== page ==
Women’s clothing has evolved through the years. Nowadays, if you take just one single glimpse away from the magazines and fashion shows, you will find that things have already changed. How trends are determined is still unclear, but if you travel back in time to study how women used to dress, you will realise that some designers derive inspiration from fashion in the past. In order to gain a better understanding about how women dress, and how modern designers come up with their ideas, you might want to learn about the history of women’s clothing.
Right from the moment that God banished Adam and Eve, He gave them garments to cover themselves with. These garments eventually evolved into what we now properly refer to as tunics, and throughout the biblical years, men and women basically dressed the same way; in garments that extended down to their knees.
It was not until the fifteenth century, that it took a different turn. During those years, women were seen wearing long gowns with sleeves, and these were worn over a chemise that covered their skin. It was also during this period that the corset was introduced. Women back then had to have very slim waists and so they wore corsets under their gowns to hold their figures.
During the 1700s, still donning gowns, women from this era wore petticoats that were worn to open the skirts like a flower in bloom.
If you could travel back in time, you will find yourself browsing through the early years and then slowing down towards the 1900s, where women’s fashion will suddenly become more familiar. Many of the styles of the clothes in these years, are still seen in the clothes today. In this era, women encountered lingerie dresses, which are basically day dresses made of cotton or linen. These are heavily laced and preferred by women during warm weather. Tailored clothing also made an entrance during these times, and they basically looked like men’s shirts with high collars and were used during work, as a uniform. The term ‘haute couture’ also made its debut in these years, as well as form-fitting high gowns with high waists, long tunic-like jackets, straight-line corsets, and ankle-length skirts. Gone are the petticoats and tight-fitting corsets, women of these years appreciated straight silhouettes with very minimal bust, waist, and hips.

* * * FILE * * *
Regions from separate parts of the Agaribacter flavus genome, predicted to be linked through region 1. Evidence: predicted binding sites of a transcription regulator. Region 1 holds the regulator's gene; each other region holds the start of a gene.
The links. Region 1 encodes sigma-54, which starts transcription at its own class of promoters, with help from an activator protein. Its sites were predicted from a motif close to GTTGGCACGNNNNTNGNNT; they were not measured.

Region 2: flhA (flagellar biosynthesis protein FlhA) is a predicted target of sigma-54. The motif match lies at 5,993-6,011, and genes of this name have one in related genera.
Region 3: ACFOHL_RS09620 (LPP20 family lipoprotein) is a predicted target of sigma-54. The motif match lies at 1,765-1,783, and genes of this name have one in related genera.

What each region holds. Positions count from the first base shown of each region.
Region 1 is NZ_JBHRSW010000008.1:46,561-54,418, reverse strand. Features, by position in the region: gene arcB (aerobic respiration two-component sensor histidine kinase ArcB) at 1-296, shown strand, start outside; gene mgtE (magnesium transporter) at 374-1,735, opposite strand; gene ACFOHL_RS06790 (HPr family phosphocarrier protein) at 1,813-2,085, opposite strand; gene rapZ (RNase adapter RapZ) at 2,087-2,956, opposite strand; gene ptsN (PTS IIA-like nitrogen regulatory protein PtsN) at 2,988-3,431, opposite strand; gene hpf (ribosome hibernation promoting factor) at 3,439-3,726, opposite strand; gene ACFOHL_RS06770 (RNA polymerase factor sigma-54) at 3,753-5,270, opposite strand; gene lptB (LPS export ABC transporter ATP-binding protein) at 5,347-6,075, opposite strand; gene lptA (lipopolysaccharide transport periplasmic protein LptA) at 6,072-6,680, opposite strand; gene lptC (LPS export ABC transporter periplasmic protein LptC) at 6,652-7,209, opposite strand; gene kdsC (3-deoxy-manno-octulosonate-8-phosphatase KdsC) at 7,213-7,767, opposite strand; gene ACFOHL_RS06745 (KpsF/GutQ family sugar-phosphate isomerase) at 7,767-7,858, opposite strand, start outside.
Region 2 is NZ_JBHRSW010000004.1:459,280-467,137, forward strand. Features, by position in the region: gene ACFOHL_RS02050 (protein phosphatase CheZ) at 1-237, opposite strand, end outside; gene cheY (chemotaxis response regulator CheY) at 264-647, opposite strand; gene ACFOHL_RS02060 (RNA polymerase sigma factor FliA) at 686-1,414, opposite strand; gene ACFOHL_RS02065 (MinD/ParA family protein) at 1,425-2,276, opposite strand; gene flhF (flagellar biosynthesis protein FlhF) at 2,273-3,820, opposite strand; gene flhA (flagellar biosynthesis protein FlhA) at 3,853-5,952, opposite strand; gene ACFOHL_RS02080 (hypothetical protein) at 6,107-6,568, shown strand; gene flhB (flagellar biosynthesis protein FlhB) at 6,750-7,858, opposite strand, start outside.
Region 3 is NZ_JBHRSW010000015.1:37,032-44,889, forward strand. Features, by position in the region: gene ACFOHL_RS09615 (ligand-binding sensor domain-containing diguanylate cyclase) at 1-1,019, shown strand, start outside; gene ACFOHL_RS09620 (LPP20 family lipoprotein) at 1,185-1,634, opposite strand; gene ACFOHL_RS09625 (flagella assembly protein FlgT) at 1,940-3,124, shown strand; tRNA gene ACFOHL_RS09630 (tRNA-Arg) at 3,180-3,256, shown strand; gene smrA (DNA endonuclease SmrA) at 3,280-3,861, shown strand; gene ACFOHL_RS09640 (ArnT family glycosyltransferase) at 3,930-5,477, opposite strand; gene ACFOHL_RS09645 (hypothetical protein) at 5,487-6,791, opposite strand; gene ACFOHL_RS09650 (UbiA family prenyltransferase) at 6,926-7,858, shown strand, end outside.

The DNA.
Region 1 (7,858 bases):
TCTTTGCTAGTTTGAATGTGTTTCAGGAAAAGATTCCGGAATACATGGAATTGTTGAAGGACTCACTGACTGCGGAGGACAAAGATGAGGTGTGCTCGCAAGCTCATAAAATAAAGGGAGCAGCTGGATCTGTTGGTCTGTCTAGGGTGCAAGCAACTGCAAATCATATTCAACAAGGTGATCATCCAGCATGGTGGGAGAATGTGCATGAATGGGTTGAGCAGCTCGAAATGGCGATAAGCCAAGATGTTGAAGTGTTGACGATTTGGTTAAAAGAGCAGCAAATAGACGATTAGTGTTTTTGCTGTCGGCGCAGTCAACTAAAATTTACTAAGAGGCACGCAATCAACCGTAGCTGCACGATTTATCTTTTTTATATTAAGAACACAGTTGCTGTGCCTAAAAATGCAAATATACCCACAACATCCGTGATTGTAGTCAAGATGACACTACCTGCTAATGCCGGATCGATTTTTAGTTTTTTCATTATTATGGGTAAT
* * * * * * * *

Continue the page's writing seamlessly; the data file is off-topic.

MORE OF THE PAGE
Fashion was incredibly modernised by the year 1920s. After WWI fashion, especially in the US and Europe, became less conservative and slightly more boyish. The skirts had pleats, were shorter, and as the corset was slowly disappearing from the scene, women preferred the more flattening style.
The year 1950 was the year of the poodle skirts. As this was the decade of swing, these skirts became really popular. Another skirt type that became rather popular, were the pencil-type skirts. These skirts were narrow and quite sexy, and women of those years just loved them.
In the 1960s women’s clothing became even more diverse and it was during these years when fashion trends gained momentum. In the early 1960s, pastels, geometric shapes, and big buttons became really popular.
The 1980s fashion was the most diverse. Women of these times could dress as a Valley girl, which is basically the preppy look of flared skirts and leg warmers, or they may have supported the ‘New Wave’ fashion, that consisted of leggings and jackets, that also appeared to look like pirate clothing.
In recent years, fashion can no longer be considered ‘new’, but rather, inspirations of past fashion trends. We have seen the 20s, the 50s, as well the 80s, being resurrected in the fashion world and while they all look quite different, you will see that they are mostly just a finer or more modernised version of the old trend. They are new. They are fresh and up to date, but are really more or less the same.
Source by Claire Armstrong